History Brazil is the third largest wine producer in South America. Vines were introduced to the country in the early 1500s by the Portuguese Jesuit missionaries.

Until the 20th century, most wine production was for local consumption. The first cooperatives were established in the 1920s and a national wine industry started to emerge.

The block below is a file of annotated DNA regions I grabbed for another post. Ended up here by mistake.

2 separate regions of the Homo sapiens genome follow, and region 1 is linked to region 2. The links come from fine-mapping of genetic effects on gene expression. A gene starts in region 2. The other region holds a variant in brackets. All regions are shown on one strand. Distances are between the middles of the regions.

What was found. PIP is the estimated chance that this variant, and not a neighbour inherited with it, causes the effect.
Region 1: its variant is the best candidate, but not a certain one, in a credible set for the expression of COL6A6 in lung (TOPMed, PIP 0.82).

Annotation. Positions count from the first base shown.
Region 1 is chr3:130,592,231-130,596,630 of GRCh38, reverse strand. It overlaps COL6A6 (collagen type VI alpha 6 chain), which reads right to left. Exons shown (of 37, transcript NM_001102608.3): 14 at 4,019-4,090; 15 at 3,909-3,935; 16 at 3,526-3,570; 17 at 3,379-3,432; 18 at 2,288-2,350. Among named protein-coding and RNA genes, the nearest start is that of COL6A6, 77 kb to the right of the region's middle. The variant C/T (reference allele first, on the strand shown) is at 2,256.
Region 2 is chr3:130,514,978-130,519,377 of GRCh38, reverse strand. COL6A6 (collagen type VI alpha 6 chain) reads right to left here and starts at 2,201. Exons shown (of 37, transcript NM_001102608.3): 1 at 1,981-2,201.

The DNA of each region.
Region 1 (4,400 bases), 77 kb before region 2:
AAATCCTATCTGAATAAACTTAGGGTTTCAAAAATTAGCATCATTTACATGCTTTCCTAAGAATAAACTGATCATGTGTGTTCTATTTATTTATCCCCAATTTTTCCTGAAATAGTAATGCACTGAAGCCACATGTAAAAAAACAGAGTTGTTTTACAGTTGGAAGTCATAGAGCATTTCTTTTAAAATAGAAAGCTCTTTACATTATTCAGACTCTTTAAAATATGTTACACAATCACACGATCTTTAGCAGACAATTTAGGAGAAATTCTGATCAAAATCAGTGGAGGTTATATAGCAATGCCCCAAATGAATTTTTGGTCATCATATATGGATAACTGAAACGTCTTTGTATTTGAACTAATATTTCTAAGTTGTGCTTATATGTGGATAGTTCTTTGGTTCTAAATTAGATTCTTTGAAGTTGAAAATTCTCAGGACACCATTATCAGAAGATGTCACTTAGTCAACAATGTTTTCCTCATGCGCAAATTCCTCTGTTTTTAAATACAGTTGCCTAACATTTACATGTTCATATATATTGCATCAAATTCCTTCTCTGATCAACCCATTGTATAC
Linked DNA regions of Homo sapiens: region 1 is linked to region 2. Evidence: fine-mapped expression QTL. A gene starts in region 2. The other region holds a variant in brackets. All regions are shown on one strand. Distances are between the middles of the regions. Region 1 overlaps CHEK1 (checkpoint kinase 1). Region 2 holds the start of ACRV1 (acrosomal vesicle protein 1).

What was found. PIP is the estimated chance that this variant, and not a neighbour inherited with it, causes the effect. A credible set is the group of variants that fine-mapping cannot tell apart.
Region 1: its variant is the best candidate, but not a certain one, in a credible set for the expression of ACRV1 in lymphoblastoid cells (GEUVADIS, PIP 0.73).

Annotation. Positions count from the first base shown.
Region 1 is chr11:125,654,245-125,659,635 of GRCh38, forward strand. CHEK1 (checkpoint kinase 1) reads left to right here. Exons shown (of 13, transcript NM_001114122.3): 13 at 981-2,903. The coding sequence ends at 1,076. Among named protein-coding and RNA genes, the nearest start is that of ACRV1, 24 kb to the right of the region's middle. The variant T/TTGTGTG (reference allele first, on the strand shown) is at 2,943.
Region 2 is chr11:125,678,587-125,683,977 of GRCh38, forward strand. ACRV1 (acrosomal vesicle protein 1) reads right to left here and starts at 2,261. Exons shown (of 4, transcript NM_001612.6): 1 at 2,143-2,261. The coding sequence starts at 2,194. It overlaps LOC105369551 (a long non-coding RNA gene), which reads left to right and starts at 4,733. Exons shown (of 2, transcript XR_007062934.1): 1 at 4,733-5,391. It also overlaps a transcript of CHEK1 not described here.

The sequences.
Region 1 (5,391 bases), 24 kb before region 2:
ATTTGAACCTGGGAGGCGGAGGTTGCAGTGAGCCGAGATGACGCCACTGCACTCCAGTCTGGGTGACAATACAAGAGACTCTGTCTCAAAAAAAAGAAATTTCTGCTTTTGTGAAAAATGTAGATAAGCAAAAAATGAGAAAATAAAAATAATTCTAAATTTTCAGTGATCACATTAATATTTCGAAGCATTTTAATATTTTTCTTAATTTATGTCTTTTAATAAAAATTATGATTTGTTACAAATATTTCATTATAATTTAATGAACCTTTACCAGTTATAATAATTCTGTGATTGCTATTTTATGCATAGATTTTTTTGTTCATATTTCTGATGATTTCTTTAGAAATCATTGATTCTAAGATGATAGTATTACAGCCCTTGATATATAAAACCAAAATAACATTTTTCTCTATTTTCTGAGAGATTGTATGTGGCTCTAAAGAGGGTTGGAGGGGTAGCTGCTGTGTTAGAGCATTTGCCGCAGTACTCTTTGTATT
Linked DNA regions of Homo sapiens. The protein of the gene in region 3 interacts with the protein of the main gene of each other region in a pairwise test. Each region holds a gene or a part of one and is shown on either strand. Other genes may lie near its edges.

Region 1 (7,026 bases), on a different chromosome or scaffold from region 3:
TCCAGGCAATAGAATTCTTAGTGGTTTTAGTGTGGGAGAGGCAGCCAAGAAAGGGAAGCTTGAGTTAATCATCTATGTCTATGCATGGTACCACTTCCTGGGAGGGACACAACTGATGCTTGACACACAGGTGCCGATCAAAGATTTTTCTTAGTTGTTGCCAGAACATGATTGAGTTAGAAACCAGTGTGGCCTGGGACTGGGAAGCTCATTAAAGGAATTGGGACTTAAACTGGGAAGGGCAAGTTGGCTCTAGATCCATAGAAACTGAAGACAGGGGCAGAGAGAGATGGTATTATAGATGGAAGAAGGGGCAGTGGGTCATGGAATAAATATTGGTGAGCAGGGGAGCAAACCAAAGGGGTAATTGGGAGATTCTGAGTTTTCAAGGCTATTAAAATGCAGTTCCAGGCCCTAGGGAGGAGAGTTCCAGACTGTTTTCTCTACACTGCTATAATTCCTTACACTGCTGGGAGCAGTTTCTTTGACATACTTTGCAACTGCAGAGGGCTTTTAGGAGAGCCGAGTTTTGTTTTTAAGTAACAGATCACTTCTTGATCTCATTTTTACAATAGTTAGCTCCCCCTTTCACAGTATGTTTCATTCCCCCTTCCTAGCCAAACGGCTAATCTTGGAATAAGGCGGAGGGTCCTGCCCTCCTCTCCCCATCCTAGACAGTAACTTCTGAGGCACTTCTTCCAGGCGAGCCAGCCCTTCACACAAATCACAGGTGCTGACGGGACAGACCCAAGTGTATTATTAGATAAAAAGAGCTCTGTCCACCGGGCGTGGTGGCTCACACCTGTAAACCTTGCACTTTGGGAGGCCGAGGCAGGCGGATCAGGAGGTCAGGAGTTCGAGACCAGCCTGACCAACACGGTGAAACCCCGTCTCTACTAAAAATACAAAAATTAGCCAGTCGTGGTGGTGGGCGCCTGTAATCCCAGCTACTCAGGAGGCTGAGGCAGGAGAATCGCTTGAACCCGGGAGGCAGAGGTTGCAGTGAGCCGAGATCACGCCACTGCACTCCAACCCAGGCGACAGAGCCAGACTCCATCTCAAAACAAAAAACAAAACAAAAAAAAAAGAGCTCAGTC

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Since the 1970s, there has been foreign investment from large multinationals who have introduced modern winemaking techniques and the planting of more commercial varieties such as Chardonnay, Semillon, Gewürztraminer, Cabernet Sauvignon and Merlot to name but a few.  Most vines continue to grow well below the tropical north and do best in what is now the largest growing region, the Rio Grande do Sul, Brazil's southernmost state.

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